I know I’ve written about Delilah’s already, but for the sake of completeness, here’s my review of the food offering from this weekend’s Leicester Mercury. Unfortunately the Ngolo Kante analogy is already out of date, but hey ho, heroes come, heroes go…

Delilah’s Fine Foods
4 St Martins
Leicester LE1 5PL

The St Martin’s area is booming. Finding a buried king, building a tourist attraction and a public square and investing heavily in improving the public realm will generally do that.

But you also need an entrepreneurial spirit to make the most of those developments and Leicester’s independents have certainly risen to that challenge. And now with the opening of Delilah’s the area has another bright jewel in its crown.

Many Leicestershire people will be aware of Delilah’s in Nottingham, which under the dynamic leadership of owner Sangita Tryner has gone from a cult success as a small corner deli to a large two-story venue packed with hard -to-find deli produce from the East Midlands and around the world. It was the UK’s deli of the year in 2012 – described as the kind of place where “you want to spend a whole day.”

The dynamism of Leicester’s retail core attracted Tryner to branch out with a second branch. Fortunately there was a lovely empty building right in the heart of St Martin’s that was perfect for redevelopment. Consequently the Victorian, Grade II-listed Allied Irish Bank has been revived from years of slumber – with help from public funds – and turned into a light, roomy and remarkable space.

The venue resembles the Nottingham branch with a large retail floor, a horseshoe shaped bar with stools for diners and drinkers and a mezzanine dining area that takes diners close to the beautifully-restored glazed ceiling and masonry.

The deli offering is huge, diverse and beautifully displayed, and much of it is used to furnish the cafe menu. During its first week I called in for morning coffee, a lazy weekend brunch and a midweek working lunch – and all three were first-rate.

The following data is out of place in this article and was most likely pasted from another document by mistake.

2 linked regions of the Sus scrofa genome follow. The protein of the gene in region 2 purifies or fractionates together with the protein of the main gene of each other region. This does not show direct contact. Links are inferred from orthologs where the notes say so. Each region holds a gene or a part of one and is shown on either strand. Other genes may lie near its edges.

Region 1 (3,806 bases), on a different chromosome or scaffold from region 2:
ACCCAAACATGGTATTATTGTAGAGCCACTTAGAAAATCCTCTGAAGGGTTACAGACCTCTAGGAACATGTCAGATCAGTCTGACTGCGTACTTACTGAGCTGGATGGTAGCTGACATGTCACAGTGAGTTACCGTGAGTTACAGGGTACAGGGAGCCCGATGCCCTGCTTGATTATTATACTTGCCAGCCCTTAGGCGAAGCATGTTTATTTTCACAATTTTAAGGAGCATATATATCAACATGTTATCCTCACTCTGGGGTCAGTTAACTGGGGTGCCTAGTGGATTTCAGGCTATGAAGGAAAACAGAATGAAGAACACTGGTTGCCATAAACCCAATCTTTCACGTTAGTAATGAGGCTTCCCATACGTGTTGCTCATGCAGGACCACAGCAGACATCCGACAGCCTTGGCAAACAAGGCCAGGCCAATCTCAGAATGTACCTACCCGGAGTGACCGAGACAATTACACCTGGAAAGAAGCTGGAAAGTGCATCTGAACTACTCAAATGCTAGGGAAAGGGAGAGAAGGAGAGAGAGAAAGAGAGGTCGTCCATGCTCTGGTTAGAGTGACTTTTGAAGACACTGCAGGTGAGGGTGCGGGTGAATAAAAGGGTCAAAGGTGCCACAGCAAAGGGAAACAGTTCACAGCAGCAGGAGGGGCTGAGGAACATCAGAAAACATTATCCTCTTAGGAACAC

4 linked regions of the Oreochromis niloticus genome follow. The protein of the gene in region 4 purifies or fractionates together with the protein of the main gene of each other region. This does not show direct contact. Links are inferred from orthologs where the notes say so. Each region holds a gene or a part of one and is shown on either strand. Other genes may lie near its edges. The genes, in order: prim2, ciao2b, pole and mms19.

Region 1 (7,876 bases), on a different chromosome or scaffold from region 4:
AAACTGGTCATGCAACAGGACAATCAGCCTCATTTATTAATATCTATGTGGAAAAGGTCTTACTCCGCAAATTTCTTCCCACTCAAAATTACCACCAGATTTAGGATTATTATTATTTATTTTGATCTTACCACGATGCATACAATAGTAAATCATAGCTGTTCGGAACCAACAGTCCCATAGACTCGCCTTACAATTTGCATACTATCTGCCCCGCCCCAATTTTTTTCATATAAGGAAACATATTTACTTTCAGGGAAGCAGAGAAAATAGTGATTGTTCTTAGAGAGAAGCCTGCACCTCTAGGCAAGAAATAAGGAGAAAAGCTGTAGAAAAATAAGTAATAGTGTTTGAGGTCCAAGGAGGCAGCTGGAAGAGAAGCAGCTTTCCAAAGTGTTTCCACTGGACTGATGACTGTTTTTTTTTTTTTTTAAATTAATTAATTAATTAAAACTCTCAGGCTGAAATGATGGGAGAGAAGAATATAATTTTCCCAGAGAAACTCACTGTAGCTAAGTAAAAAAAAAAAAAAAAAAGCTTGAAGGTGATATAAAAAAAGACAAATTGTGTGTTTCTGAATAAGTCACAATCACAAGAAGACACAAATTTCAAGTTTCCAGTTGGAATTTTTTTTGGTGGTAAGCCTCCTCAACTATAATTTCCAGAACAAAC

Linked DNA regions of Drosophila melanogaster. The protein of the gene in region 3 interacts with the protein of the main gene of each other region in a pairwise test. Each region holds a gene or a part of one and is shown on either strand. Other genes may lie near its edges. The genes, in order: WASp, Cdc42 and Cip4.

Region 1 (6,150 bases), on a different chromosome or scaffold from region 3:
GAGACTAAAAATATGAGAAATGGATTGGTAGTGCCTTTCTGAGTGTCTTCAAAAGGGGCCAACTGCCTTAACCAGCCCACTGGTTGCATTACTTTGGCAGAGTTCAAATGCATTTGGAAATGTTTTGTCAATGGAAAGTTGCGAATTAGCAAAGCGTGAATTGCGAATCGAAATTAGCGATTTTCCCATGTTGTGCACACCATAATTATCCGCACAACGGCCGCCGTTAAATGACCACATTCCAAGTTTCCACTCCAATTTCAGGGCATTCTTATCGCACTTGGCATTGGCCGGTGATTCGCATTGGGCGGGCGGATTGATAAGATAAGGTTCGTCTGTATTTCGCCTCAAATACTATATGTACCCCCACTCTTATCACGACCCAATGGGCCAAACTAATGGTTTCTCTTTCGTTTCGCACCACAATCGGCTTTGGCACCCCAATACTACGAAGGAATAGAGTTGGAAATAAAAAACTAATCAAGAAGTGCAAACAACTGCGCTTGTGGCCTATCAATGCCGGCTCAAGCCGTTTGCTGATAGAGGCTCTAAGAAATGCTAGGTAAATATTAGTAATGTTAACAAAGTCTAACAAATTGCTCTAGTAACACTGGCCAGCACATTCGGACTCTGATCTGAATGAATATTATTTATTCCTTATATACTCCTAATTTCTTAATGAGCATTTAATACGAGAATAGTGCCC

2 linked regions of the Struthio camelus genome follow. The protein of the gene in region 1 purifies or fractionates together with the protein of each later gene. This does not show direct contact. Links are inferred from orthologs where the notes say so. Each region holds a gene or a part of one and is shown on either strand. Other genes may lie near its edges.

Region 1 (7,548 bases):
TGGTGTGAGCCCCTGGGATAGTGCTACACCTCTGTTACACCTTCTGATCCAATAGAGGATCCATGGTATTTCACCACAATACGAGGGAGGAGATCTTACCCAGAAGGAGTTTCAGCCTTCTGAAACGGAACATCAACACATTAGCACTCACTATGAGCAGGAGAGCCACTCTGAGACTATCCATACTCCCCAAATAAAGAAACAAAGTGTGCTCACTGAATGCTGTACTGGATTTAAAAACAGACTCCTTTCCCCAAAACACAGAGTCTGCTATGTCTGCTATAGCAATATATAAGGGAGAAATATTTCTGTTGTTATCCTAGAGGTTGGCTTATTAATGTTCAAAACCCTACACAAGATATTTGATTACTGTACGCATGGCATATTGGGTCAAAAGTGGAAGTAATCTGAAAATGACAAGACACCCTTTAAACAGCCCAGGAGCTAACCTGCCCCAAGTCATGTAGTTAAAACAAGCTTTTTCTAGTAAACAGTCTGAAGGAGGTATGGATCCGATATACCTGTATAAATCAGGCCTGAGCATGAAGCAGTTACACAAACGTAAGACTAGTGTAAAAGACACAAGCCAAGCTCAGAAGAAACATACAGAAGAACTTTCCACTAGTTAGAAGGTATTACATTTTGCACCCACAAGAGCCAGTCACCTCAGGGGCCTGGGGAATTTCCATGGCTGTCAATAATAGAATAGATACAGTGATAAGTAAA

In terms of coffee there’s a house blend named Samson but also some 30 coffees which are listed with helpful information on the bean and the roast. I tried Rwandan Koakaka, which was tremendous. With St Martin’s Tea and Coffee round the corner and the newly-opened Coffee Counter cafe roasting their own small batches on Bowling Green Street, Leicester city centre is thankfully no longer left to the big coffee chains.

The breakfast menu at Delilah, which runs until 11.30am during the week and 12pm on Sunday, is hugely appealing. Dishes are not cheap but this is very high quality produce. I was tempted by Inverawe smoked salmon and scrambled eggs but settled for the Delilah rarebit, which had the same relationship to cheese on toast as Ngolo Kante to …well, pick your own hapless City midfielder from the past. Pokey Black Bomber cheddar had been whisked with Magpie ale leeks and mustard and grilled on a doorstep of artisan bread, then topped with generous amount of splendid Alderton ham, a succulent Nottinghamshire ham with a marmalade glaze and one of the best of its kind I’ve ever encountered. Then there were two perfectly poached egg, the yolks of which oozed delightfully over the whole ensemble.

My friend picked avocado, fried eggs and crispy pancetta on toast. Again, every thing was exceptionally good. Ripe fruit, great bread, and intense salty ham.

Lunch items have a similar vibe to these dishes. Don’t go looking for fancy restaurant cooking but if the idea of fine charcuterie, cheeses and salads appeals, you will love Delilah’s. At our working lunch I had a frittata with spicy chorizo and piquillo peppers and a super-fresh green salad, my friend having the salt-beef and morcilla hash, again topped with a poached egg . The only criticism he could think to make that it was almost too good – not quite having the down-and-dirty comfort food quality some will want in a hash. But the powerful flavours of the salt beef and the rich Spanish black pudding made it very tasty.

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We also managed to squeeze in a sideplate of charcuterie – a peppery salami and shavings of speck and serrano, and washed it down with a fine craft beer.

The deli section at Delilah’s is going to fill-up a lot of Leicestershire pantries and fridges, and their cafe offering will provide the perfect venue for some top-notch breakfast and lunches. A real boost for the city centre.

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A significant event  for Leicester’s food culture today  with the opening of Delilah’s  at 4 St Martin’s.